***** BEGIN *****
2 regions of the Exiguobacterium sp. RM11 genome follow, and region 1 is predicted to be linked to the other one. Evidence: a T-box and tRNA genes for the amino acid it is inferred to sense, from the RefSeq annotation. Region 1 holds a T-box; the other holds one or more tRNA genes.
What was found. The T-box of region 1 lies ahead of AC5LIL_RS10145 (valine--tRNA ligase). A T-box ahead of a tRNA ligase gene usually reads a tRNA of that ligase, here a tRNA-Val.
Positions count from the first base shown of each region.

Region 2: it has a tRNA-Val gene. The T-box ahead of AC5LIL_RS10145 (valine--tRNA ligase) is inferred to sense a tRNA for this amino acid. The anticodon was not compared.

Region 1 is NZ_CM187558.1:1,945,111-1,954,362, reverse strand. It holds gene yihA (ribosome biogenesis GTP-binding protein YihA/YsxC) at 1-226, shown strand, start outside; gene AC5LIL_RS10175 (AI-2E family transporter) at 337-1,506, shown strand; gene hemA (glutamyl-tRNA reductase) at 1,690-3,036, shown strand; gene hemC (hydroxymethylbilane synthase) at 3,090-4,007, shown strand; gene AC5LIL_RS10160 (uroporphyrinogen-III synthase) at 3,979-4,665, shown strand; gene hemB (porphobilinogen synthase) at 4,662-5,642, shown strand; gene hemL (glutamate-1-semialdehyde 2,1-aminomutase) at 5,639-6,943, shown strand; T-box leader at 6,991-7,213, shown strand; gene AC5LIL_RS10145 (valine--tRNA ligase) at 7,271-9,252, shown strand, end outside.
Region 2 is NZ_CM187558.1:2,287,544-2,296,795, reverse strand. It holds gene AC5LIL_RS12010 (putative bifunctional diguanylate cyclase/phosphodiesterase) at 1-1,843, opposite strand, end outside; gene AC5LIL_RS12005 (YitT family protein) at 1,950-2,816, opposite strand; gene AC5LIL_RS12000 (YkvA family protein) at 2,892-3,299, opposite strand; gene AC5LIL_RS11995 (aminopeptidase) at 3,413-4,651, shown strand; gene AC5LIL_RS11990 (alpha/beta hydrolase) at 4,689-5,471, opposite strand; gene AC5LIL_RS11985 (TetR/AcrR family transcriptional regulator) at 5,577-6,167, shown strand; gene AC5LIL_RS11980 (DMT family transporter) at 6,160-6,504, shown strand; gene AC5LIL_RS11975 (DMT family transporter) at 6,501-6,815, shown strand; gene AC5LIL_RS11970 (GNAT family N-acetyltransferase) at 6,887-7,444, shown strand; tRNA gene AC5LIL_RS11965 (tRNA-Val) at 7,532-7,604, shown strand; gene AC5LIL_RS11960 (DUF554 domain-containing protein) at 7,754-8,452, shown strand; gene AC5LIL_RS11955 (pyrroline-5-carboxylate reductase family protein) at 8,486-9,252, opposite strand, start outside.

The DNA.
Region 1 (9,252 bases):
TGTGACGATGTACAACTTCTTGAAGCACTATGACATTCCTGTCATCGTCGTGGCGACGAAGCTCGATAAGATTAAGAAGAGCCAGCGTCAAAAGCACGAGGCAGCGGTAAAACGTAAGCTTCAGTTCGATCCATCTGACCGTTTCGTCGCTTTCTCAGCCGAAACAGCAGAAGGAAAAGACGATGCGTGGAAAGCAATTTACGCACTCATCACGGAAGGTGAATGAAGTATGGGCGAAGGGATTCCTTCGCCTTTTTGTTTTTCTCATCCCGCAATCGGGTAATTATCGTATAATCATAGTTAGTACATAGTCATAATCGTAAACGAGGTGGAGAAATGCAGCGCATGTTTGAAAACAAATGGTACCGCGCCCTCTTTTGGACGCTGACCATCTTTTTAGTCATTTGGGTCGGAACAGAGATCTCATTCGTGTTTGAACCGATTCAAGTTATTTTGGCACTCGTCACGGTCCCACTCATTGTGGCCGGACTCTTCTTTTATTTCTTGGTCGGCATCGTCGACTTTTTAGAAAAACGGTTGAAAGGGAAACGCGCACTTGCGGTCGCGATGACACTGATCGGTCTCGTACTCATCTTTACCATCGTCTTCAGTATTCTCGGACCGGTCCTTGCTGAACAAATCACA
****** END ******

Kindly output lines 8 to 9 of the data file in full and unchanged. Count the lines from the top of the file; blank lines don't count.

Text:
Region 1 (9,252 bases):
TGTGACGATGTACAACTTCTTGAAGCACTATGACATTCCTGTCATCGTCGTGGCGACGAAGCTCGATAAGATTAAGAAGAGCCAGCGTCAAAAGCACGAGGCAGCGGTAAAACGTAAGCTTCAGTTCGATCCATCTGACCGTTTCGTCGCTTTCTCAGCCGAAACAGCAGAAGGAAAAGACGATGCGTGGAAAGCAATTTACGCACTCATCACGGAAGGTGAATGAAGTATGGGCGAAGGGATTCCTTCGCCTTTTTGTTTTTCTCATCCCGCAATCGGGTAATTATCGTATAATCATAGTTAGTACATAGTCATAATCGTAAACGAGGTGGAGAAATGCAGCGCATGTTTGAAAACAAATGGTACCGCGCCCTCTTTTGGACGCTGACCATCTTTTTAGTCATTTGGGTCGGAACAGAGATCTCATTCGTGTTTGAACCGATTCAAGTTATTTTGGCACTCGTCACGGTCCCACTCATTGTGGCCGGACTCTTCTTTTATTTCTTGGTCGGCATCGTCGACTTTTTAGAAAAACGGTTGAAAGGGAAACGCGCACTTGCGGTCGCGATGACACTGATCGGTCTCGTACTCATCTTTACCATCGTCTTCAGTATTCTCGGACCGGTCCTTGCTGAACAAATCACA